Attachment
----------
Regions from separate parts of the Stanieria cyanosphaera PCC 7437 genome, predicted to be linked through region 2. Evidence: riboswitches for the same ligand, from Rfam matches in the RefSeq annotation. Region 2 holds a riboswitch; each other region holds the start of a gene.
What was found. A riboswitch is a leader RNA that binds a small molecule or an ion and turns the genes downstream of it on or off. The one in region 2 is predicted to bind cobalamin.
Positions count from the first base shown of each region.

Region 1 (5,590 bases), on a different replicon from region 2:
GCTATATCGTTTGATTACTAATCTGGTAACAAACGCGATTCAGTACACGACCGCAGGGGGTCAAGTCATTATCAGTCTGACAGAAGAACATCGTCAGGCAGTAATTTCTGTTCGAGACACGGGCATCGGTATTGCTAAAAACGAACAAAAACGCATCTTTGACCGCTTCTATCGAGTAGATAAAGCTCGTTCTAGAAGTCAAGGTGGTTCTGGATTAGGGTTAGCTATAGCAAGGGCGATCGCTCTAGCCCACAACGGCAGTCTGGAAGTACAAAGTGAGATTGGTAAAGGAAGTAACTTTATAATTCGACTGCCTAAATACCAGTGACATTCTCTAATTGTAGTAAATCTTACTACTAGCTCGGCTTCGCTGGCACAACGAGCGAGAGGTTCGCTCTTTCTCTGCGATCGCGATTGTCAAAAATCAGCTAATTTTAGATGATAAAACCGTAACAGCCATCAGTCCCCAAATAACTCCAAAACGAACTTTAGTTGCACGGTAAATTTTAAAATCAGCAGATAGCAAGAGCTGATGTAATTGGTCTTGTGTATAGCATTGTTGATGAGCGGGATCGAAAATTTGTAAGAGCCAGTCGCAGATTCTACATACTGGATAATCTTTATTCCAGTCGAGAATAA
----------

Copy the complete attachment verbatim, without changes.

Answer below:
Regions from separate parts of the Stanieria cyanosphaera PCC 7437 genome, predicted to be linked through region 2. Evidence: riboswitches for the same ligand, from Rfam matches in the RefSeq annotation. Region 2 holds a riboswitch; each other region holds the start of a gene.
What was found. A riboswitch is a leader RNA that binds a small molecule or an ion and turns the genes downstream of it on or off. The one in region 2 is predicted to bind cobalamin.
Positions count from the first base shown of each region.

Region 1 (5,590 bases), on a different replicon from region 2:
GCTATATCGTTTGATTACTAATCTGGTAACAAACGCGATTCAGTACACGACCGCAGGGGGTCAAGTCATTATCAGTCTGACAGAAGAACATCGTCAGGCAGTAATTTCTGTTCGAGACACGGGCATCGGTATTGCTAAAAACGAACAAAAACGCATCTTTGACCGCTTCTATCGAGTAGATAAAGCTCGTTCTAGAAGTCAAGGTGGTTCTGGATTAGGGTTAGCTATAGCAAGGGCGATCGCTCTAGCCCACAACGGCAGTCTGGAAGTACAAAGTGAGATTGGTAAAGGAAGTAACTTTATAATTCGACTGCCTAAATACCAGTGACATTCTCTAATTGTAGTAAATCTTACTACTAGCTCGGCTTCGCTGGCACAACGAGCGAGAGGTTCGCTCTTTCTCTGCGATCGCGATTGTCAAAAATCAGCTAATTTTAGATGATAAAACCGTAACAGCCATCAGTCCCCAAATAACTCCAAAACGAACTTTAGTTGCACGGTAAATTTTAAAATCAGCAGATAGCAAGAGCTGATGTAATTGGTCTTGTGTATAGCATTGTTGATGAGCGGGATCGAAAATTTGTAAGAGCCAGTCGCAGATTCTACATACTGGATAATCTTTATTCCAGTCGAGAATAA